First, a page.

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Medical Science Monitor Basic Research

AmJCaseRep
MedSciTechnol

eISSN: 2329-0358

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The Medically Complex Living Kidney Donor: Glucose Metabolism as Principal Cause of Donor Declination

Martina Guthoff, Silvio Nadalin, Andreas Fritsche, Alfred Königsrainer, Hans-Ulrich Häring, Nils Heyne

(Department of Endocrinology and Diabetology, Angiology, Nephrology and Clinical Chemistry, University of Tübingen, Tübingen, Germany)

Ann Transplant 2016; 21:39-45

DOI: 10.12659/AOT.895729


BACKGROUND: Transplant centers are increasingly confronted with medically complex living kidney donor candidates. Considerable differences exist among centers regarding handling of these patients and little data is available on characteristics, evaluation outcome and declination criteria. We now demonstrate impaired glucose metabolism to be the largest single cause of donor declination.
MATERIAL AND METHODS: Follow-up of 133 donor-recipient pairs, presenting to our transplant center between 03/2007 and 06/2012 was included in the analysis. Evaluation outcome of donor-recipient pairs was assessed and declinations stratified into donor or recipient reasons and underlying conditions.
RESULTS: 65 donor-recipient pairs (49%) were accepted for transplantation, 68 (51%) were declined upon first evaluation. 77% of declinations were for donor- and 23% for recipient reasons. Almost half of donor declinations resulted from increased cardiovascular risk with the presence of diabetes mellitus or prediabetes as the largest single cause of declination.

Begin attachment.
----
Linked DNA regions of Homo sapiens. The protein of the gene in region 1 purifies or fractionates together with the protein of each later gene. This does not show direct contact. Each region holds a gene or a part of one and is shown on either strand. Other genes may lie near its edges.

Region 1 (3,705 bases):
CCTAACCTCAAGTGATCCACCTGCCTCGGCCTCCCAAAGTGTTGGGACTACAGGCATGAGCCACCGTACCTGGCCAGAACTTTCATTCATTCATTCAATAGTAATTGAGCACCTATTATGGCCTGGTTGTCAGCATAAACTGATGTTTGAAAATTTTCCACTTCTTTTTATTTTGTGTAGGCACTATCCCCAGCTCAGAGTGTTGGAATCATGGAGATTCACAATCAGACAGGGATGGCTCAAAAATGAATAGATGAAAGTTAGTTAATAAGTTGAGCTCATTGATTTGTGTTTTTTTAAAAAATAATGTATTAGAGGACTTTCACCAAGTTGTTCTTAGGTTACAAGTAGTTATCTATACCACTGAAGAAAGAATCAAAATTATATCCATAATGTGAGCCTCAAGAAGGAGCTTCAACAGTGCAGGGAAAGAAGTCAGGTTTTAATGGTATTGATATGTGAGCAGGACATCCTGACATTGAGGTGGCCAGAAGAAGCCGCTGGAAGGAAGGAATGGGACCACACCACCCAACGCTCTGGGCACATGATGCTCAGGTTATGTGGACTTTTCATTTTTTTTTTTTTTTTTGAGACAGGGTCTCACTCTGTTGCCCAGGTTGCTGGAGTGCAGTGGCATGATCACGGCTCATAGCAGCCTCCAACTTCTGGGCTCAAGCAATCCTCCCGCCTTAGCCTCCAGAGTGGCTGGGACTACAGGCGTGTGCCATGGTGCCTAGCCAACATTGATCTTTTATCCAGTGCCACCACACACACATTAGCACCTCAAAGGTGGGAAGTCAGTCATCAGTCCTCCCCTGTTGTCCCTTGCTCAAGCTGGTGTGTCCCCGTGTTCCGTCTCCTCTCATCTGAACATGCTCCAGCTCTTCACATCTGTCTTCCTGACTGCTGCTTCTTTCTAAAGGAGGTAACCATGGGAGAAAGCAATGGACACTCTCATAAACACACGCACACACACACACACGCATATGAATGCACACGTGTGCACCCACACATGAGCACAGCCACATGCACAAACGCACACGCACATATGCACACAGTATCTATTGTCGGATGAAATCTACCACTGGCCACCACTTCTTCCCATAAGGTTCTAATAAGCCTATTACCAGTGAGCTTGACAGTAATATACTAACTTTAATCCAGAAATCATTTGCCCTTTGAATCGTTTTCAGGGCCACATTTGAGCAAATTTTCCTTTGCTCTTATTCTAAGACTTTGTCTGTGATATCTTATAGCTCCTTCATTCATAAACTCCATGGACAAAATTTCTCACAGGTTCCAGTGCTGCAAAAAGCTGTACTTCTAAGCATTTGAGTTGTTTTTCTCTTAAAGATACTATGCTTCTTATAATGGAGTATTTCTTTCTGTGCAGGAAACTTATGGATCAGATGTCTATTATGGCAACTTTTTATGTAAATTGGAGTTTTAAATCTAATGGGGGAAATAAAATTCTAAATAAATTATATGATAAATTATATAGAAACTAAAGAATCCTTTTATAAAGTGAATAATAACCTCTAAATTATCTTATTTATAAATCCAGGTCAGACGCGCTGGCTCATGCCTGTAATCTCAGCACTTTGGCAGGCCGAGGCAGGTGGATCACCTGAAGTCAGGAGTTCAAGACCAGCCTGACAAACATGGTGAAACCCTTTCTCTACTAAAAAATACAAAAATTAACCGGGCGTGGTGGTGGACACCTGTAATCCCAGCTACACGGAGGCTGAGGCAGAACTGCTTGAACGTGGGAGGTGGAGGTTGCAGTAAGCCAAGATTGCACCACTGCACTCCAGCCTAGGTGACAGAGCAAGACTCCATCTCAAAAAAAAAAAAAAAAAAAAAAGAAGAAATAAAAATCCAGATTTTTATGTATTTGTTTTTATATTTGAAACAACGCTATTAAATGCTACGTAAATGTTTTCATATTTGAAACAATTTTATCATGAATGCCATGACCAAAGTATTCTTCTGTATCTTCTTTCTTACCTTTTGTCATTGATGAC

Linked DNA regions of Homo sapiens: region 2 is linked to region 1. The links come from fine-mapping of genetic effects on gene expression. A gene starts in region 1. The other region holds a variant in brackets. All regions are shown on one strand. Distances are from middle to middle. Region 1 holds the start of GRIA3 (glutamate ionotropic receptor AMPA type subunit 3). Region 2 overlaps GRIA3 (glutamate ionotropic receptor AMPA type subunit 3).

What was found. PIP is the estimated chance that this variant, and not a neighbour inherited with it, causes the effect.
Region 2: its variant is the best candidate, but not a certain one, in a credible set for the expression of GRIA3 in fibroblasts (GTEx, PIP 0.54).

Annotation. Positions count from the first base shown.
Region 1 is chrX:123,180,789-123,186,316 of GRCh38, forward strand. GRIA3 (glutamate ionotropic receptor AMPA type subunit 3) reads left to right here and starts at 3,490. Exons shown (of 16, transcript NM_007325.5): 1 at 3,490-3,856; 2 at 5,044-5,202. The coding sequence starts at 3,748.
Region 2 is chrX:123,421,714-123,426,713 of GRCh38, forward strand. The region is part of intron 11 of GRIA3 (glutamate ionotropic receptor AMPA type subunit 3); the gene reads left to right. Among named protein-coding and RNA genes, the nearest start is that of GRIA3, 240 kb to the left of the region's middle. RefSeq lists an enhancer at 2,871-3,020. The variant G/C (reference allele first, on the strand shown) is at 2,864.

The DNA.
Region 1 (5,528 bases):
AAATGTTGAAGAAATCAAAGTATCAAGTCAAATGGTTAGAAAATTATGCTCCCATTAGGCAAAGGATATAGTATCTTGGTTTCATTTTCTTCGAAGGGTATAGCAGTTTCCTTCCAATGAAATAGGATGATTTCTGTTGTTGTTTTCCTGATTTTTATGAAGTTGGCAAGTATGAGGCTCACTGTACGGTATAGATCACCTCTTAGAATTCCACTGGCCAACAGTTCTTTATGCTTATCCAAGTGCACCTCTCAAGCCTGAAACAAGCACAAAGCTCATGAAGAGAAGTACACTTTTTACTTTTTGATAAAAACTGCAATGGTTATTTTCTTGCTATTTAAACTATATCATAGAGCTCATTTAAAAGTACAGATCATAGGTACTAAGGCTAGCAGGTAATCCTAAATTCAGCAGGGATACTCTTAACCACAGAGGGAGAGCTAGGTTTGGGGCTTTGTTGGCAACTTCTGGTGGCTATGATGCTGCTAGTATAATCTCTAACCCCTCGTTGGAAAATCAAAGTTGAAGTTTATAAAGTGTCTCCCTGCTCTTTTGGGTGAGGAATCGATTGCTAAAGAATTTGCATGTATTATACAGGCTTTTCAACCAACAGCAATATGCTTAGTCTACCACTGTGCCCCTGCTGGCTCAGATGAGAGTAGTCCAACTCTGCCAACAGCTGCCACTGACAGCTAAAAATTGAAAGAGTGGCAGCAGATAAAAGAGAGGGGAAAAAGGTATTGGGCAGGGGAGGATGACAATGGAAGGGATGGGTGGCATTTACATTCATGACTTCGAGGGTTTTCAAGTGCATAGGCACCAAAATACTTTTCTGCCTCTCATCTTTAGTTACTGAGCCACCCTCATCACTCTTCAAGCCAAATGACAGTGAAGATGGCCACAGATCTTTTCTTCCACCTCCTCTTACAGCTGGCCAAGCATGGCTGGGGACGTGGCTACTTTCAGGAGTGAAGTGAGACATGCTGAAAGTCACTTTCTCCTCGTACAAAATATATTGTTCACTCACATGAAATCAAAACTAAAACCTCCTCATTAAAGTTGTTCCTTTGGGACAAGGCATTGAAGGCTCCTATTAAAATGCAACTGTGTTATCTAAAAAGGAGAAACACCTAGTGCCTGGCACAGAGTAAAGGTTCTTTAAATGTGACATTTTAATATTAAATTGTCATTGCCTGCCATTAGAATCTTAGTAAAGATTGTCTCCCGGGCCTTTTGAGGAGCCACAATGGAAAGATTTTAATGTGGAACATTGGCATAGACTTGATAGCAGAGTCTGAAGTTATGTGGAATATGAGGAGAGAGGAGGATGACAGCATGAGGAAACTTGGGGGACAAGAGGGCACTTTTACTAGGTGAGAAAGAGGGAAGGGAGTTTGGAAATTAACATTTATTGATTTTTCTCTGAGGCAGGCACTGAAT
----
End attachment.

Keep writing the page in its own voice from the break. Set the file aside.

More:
CONCLUSIONS: Glucose metabolism is key in donor risk assessment and precludes kidney donation if abnormal. The high prevalence emphasizes the need for prevention. Prediabetes defines a cohort at risk and response to lifestyle intervention allows for individual risk stratification, thereby potentially increasing the number of persons eligible for kidney donation. Unification of evaluation criteria, as well as prospective long-term follow-up is required to account for increasingly complex living kidney donors.

This paper has been published under Creative Common Attribution-NonCommercial-NoDerivatives 4.0 International (CC BY-NC-ND 4.0) allowing to download articles and share them with others as long as they credit the authors and the publisher, but without permission to change them in any way or use them commercially.
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